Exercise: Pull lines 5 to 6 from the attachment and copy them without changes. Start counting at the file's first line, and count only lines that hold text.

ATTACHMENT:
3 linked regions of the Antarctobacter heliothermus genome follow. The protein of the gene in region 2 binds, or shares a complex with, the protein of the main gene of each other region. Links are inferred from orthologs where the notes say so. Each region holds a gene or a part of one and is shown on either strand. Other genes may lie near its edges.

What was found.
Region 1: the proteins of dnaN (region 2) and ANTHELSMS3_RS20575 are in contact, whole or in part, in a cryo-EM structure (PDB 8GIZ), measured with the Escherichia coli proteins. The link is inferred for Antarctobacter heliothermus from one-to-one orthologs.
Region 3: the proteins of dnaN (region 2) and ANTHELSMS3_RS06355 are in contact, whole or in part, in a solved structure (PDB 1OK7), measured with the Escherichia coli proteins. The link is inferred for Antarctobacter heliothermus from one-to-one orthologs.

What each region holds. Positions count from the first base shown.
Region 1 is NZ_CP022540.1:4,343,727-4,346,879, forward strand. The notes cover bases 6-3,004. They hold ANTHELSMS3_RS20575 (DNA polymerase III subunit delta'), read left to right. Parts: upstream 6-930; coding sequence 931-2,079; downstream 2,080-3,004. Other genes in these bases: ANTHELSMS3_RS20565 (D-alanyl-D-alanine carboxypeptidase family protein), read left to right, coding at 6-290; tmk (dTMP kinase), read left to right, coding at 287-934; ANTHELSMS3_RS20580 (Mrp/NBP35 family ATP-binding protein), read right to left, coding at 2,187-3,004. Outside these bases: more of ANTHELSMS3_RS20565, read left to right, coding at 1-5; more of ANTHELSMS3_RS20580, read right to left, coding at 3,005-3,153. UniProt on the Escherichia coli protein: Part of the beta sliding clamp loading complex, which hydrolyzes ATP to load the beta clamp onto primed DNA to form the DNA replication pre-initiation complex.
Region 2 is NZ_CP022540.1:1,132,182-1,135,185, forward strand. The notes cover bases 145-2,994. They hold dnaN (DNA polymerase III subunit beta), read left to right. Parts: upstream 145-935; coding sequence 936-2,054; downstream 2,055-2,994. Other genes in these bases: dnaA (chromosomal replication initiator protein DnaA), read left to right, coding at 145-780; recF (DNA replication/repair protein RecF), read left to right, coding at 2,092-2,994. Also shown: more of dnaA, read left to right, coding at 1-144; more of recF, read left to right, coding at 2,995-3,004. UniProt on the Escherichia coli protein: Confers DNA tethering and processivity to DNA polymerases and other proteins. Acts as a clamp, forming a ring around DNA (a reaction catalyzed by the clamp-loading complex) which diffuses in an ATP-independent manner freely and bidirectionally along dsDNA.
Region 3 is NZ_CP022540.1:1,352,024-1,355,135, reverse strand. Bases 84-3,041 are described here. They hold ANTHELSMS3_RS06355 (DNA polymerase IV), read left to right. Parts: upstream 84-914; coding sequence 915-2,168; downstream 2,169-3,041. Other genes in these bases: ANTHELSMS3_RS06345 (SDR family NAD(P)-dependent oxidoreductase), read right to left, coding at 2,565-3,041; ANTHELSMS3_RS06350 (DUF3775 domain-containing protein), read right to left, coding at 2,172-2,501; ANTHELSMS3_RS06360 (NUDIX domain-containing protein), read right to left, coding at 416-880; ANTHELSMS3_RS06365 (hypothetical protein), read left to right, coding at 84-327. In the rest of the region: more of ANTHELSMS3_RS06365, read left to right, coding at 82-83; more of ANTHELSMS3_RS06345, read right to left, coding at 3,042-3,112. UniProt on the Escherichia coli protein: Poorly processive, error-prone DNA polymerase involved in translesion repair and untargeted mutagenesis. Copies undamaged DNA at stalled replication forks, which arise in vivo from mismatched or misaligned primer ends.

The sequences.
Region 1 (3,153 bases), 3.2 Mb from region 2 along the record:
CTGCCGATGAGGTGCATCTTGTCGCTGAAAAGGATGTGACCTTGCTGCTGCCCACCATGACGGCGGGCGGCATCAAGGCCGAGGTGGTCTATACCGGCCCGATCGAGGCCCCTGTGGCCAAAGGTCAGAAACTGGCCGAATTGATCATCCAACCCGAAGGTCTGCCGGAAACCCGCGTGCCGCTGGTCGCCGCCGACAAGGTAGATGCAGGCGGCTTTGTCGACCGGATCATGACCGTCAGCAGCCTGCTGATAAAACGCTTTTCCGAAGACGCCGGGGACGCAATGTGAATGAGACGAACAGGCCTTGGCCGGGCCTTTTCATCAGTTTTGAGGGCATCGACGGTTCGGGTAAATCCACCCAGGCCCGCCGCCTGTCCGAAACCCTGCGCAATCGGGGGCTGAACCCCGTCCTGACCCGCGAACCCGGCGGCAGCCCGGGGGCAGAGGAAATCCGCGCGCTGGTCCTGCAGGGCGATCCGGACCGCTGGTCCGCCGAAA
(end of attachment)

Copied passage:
What each region holds. Positions count from the first base shown.
Region 1 is NZ_CP022540.1:4,343,727-4,346,879, forward strand. The notes cover bases 6-3,004. They hold ANTHELSMS3_RS20575 (DNA polymerase III subunit delta'), read left to right. Parts: upstream 6-930; coding sequence 931-2,079; downstream 2,080-3,004. Other genes in these bases: ANTHELSMS3_RS20565 (D-alanyl-D-alanine carboxypeptidase family protein), read left to right, coding at 6-290; tmk (dTMP kinase), read left to right, coding at 287-934; ANTHELSMS3_RS20580 (Mrp/NBP35 family ATP-binding protein), read right to left, coding at 2,187-3,004. Outside these bases: more of ANTHELSMS3_RS20565, read left to right, coding at 1-5; more of ANTHELSMS3_RS20580, read right to left, coding at 3,005-3,153. UniProt on the Escherichia coli protein: Part of the beta sliding clamp loading complex, which hydrolyzes ATP to load the beta clamp onto primed DNA to form the DNA replication pre-initiation complex.